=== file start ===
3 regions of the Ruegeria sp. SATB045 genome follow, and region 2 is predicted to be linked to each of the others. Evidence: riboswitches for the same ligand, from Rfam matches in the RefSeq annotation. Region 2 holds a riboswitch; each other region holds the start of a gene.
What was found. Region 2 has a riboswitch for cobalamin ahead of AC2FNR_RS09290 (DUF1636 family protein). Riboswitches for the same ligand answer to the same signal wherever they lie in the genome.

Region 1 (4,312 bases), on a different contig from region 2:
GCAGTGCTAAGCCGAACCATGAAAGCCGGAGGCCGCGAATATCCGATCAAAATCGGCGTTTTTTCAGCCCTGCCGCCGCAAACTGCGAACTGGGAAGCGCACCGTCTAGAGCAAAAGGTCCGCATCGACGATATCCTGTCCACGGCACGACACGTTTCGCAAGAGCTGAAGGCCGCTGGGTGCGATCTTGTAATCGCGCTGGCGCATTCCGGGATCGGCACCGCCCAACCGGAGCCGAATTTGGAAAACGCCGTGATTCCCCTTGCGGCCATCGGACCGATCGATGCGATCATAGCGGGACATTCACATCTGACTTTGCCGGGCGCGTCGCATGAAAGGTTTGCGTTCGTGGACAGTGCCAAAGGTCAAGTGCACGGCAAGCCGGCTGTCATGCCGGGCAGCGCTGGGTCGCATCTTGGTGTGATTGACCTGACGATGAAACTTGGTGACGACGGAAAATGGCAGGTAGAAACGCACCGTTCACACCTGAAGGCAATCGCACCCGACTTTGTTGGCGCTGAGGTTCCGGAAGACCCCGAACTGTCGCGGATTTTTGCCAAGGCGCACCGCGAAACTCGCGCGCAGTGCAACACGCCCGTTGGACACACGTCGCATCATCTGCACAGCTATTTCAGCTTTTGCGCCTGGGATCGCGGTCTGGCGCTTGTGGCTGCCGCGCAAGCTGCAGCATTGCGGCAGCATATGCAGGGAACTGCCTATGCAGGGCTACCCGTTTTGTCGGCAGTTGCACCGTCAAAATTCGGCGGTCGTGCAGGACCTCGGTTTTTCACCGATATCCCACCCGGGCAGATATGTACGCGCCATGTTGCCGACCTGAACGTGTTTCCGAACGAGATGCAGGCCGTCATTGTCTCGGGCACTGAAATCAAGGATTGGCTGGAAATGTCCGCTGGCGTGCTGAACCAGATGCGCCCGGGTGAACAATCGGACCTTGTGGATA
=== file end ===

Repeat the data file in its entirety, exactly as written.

3 regions of the Ruegeria sp. SATB045 genome follow, and region 2 is predicted to be linked to each of the others. Evidence: riboswitches for the same ligand, from Rfam matches in the RefSeq annotation. Region 2 holds a riboswitch; each other region holds the start of a gene.
What was found. Region 2 has a riboswitch for cobalamin ahead of AC2FNR_RS09290 (DUF1636 family protein). Riboswitches for the same ligand answer to the same signal wherever they lie in the genome.

Region 1 (4,312 bases), on a different contig from region 2:
GCAGTGCTAAGCCGAACCATGAAAGCCGGAGGCCGCGAATATCCGATCAAAATCGGCGTTTTTTCAGCCCTGCCGCCGCAAACTGCGAACTGGGAAGCGCACCGTCTAGAGCAAAAGGTCCGCATCGACGATATCCTGTCCACGGCACGACACGTTTCGCAAGAGCTGAAGGCCGCTGGGTGCGATCTTGTAATCGCGCTGGCGCATTCCGGGATCGGCACCGCCCAACCGGAGCCGAATTTGGAAAACGCCGTGATTCCCCTTGCGGCCATCGGACCGATCGATGCGATCATAGCGGGACATTCACATCTGACTTTGCCGGGCGCGTCGCATGAAAGGTTTGCGTTCGTGGACAGTGCCAAAGGTCAAGTGCACGGCAAGCCGGCTGTCATGCCGGGCAGCGCTGGGTCGCATCTTGGTGTGATTGACCTGACGATGAAACTTGGTGACGACGGAAAATGGCAGGTAGAAACGCACCGTTCACACCTGAAGGCAATCGCACCCGACTTTGTTGGCGCTGAGGTTCCGGAAGACCCCGAACTGTCGCGGATTTTTGCCAAGGCGCACCGCGAAACTCGCGCGCAGTGCAACACGCCCGTTGGACACACGTCGCATCATCTGCACAGCTATTTCAGCTTTTGCGCCTGGGATCGCGGTCTGGCGCTTGTGGCTGCCGCGCAAGCTGCAGCATTGCGGCAGCATATGCAGGGAACTGCCTATGCAGGGCTACCCGTTTTGTCGGCAGTTGCACCGTCAAAATTCGGCGGTCGTGCAGGACCTCGGTTTTTCACCGATATCCCACCCGGGCAGATATGTACGCGCCATGTTGCCGACCTGAACGTGTTTCCGAACGAGATGCAGGCCGTCATTGTCTCGGGCACTGAAATCAAGGATTGGCTGGAAATGTCCGCTGGCGTGCTGAACCAGATGCGCCCGGGTGAACAATCGGACCTTGTGGATA